February 27, 2009

In Program for Jewish Youth, Indian Couple Finds Love

With only 4,500 Jews left in India—living among the nation’s much larger population of 1 billion Hindus and Muslims—the youth often complain about the lack of eligible marriage partners. In an effort to continue a Jewish community that was founded more than two millennia ago when a ship carrying seven Jewish families from Judea sank off the shore of India just south of Mumbai, many turn to hired matchmakers or well-connected members of the community to find them a suitable partner for an arranged marriage. But in the case of Lovena, 26, and Nissim, 29, JDC youth programming at the Evelyn Peters Jewish Community Center in Mumbai not only enabled their meeting and friendship, but also their marriage.

“I met Nissim through the youth group at JDC, the Jewish Youth Pioneers,” Lovena explains. “Over the past 10 years, we attended several leadership programs and camps together, where we realized that we really think alike and have common goals in life.”

Since 1964, JDC has been working with India’s Jewish community to strengthen its religious identity and ensure the well-being of its members. In caring for the neediest, JDC provides critical care for indigent Jewish elderly through the Bayiti Home for the Aged in Thane, stipends to offset the costs of basic needs and Jewish holiday materials for the community’s most vulnerable families, and monthly medical camps in the Konkan villages for JDC welfare clients who would otherwise be without adequate health care.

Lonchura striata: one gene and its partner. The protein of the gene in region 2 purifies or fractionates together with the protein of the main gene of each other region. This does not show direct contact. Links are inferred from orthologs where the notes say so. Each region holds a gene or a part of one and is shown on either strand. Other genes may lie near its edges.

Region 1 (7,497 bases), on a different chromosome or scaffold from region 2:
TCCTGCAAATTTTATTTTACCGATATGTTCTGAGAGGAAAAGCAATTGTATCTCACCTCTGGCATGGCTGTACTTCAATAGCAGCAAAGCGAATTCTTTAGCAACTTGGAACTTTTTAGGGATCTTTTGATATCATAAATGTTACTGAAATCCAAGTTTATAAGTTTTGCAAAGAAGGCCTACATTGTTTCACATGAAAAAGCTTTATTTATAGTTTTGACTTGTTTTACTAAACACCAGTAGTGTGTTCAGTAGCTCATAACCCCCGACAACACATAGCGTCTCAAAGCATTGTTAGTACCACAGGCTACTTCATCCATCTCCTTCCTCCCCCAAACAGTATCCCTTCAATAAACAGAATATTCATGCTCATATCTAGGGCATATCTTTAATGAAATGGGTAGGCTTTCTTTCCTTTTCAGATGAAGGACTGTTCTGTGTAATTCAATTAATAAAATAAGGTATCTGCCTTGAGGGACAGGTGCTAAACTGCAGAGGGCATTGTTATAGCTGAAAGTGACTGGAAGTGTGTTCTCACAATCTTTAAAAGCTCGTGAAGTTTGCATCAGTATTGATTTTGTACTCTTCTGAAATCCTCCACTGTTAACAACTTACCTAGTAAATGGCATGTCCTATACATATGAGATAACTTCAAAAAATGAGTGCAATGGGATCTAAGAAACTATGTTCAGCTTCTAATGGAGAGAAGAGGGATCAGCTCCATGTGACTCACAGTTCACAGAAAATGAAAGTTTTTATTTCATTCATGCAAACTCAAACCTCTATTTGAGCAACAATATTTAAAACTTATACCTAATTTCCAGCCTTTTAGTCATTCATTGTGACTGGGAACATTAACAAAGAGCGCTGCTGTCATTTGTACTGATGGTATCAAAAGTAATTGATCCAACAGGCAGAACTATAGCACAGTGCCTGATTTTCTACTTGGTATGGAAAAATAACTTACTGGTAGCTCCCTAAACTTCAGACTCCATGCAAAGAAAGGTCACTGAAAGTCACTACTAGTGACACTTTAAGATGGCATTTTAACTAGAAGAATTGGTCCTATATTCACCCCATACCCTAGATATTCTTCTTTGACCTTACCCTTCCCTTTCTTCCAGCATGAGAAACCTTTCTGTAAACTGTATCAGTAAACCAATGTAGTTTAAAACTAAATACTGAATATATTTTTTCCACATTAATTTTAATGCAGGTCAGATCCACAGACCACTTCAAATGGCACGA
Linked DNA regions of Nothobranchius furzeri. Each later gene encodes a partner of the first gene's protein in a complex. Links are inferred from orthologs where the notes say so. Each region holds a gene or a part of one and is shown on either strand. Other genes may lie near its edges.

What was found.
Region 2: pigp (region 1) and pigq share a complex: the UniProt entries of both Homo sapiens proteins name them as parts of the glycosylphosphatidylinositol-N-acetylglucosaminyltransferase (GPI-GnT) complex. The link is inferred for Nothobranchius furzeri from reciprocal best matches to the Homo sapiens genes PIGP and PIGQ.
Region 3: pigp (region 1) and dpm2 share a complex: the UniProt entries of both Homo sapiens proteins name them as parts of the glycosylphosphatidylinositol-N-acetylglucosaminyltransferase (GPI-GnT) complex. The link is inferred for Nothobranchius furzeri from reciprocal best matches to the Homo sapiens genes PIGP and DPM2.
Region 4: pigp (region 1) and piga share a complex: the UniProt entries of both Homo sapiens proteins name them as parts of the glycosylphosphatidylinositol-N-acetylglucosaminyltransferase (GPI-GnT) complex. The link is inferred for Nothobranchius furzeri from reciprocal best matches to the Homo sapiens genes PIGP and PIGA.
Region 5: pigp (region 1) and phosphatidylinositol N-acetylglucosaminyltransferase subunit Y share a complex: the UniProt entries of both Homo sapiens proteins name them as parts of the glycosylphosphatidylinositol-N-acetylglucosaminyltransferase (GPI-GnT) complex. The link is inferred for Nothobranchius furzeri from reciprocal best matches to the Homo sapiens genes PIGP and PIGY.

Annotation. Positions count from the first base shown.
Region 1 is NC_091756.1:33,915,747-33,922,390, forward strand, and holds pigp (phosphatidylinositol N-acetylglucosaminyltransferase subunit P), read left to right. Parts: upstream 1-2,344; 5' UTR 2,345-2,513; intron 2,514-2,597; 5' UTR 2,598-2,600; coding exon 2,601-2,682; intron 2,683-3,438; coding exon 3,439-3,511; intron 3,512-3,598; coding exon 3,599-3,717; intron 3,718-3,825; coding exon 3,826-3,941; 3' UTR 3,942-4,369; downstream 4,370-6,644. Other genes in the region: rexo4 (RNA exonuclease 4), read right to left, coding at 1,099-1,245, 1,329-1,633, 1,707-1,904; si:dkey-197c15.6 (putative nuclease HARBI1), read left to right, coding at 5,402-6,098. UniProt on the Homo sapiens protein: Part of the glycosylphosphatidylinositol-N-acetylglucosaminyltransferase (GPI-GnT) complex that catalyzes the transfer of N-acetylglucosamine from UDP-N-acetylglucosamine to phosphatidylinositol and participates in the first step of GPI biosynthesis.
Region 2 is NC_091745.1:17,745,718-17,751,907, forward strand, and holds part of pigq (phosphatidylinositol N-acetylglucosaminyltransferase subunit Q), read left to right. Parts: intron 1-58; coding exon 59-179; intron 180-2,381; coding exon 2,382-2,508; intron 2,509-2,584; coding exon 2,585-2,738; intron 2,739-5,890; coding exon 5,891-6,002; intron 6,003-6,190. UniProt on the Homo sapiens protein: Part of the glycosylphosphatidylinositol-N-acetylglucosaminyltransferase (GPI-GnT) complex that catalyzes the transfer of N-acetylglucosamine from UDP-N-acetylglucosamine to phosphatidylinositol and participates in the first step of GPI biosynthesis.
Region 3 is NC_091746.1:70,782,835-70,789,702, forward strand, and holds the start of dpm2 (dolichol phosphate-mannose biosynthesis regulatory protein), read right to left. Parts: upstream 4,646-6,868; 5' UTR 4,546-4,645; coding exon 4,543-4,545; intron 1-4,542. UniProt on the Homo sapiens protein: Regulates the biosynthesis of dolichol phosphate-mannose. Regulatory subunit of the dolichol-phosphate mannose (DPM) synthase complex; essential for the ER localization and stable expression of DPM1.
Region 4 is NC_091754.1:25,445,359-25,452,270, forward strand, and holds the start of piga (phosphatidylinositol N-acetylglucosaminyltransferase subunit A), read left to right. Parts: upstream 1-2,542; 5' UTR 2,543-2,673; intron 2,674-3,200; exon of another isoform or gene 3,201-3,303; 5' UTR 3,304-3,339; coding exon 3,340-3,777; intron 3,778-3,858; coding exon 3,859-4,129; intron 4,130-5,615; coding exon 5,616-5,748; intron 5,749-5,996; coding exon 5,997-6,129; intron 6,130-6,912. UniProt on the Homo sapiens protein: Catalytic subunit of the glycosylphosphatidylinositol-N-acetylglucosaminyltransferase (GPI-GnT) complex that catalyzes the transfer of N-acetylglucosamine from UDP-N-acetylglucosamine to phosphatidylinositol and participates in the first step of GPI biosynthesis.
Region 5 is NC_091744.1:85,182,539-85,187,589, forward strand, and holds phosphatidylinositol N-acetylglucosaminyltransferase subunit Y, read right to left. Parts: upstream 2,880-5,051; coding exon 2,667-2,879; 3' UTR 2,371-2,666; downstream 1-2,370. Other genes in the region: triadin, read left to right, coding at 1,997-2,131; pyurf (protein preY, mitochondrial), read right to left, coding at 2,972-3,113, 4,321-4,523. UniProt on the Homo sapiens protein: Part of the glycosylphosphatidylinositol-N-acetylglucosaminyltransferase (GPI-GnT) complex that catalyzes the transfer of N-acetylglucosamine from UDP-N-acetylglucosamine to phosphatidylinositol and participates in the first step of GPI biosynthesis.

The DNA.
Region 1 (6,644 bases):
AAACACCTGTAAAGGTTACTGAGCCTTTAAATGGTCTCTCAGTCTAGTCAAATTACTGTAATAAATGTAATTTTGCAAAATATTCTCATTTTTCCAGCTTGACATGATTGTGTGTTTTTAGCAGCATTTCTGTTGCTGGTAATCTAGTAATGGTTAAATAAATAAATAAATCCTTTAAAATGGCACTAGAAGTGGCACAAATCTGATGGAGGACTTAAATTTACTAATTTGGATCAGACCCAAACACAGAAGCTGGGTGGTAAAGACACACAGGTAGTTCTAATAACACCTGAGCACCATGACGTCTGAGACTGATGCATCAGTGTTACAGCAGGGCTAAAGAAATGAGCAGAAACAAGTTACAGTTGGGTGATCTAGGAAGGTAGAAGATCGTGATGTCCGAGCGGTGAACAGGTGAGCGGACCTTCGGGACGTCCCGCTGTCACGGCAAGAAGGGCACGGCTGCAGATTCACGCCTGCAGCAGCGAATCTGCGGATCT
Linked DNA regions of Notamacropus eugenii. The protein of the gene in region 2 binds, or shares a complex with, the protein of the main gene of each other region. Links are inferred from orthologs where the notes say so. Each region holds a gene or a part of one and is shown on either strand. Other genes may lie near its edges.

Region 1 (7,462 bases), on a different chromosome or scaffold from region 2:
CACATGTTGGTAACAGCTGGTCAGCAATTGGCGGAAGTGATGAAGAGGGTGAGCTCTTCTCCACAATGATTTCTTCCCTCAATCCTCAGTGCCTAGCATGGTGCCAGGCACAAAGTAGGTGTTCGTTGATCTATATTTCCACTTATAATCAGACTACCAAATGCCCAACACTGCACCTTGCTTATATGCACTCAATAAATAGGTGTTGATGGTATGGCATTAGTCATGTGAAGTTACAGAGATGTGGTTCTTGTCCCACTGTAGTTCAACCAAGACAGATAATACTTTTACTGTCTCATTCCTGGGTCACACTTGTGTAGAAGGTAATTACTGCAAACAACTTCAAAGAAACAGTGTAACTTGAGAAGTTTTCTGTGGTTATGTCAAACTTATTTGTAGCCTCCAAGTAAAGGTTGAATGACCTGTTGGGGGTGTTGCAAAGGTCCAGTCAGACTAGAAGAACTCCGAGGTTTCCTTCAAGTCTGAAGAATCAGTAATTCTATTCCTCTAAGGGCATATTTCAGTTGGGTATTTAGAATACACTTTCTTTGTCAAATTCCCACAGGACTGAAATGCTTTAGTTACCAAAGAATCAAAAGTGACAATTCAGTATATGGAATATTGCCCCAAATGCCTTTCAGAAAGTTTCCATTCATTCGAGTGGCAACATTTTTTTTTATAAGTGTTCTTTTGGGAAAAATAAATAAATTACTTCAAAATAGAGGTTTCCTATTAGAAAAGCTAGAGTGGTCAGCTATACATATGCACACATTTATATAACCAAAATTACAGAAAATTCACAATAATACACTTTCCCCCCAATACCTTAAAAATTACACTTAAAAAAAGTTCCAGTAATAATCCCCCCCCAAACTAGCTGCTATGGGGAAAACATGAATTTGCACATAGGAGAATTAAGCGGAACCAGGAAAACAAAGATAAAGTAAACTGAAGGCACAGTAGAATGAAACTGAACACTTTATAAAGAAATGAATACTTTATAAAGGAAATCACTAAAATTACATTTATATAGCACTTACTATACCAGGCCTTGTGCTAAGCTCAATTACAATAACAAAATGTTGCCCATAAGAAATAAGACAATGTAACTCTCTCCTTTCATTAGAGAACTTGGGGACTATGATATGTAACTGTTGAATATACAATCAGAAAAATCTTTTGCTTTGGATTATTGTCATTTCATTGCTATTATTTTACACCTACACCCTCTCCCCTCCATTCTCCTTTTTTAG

At the same time, JDC-supported efforts abound to engage especially the youngest generation in local Jewish life, including a Youth Leadership Training Program and scholarships to attend the Ronald S. Lauder/JDC International Summer Camp at Szarvas, Hungary. The Jewish Youth Pioneers (JYP) program is a flagship program among the many activities that provide a social and educational outlet for Mumbai’s youth ages 13-30, affording them treasured opportunities to interact with large groups of Jewish peers. More than a handful of Indian couples—including Johnny and Edna, who wed just the week before Lovena and Nissim—owe their meeting to JYP events.

Lovena gratefully acknowledges the role JDC has played as the “matchmaker” in her life. “JDC has been a place where Indian Jews could socialize and learn more about our religion and has helped me find my soul mate. If we continue having such community centers, it will be great for our future.”

Now the newlyweds, who will celebrate their first anniversary in March, welcome their own future as a Jewish family with the birth of their son, Aviv, just one week before Valentine’s Day.

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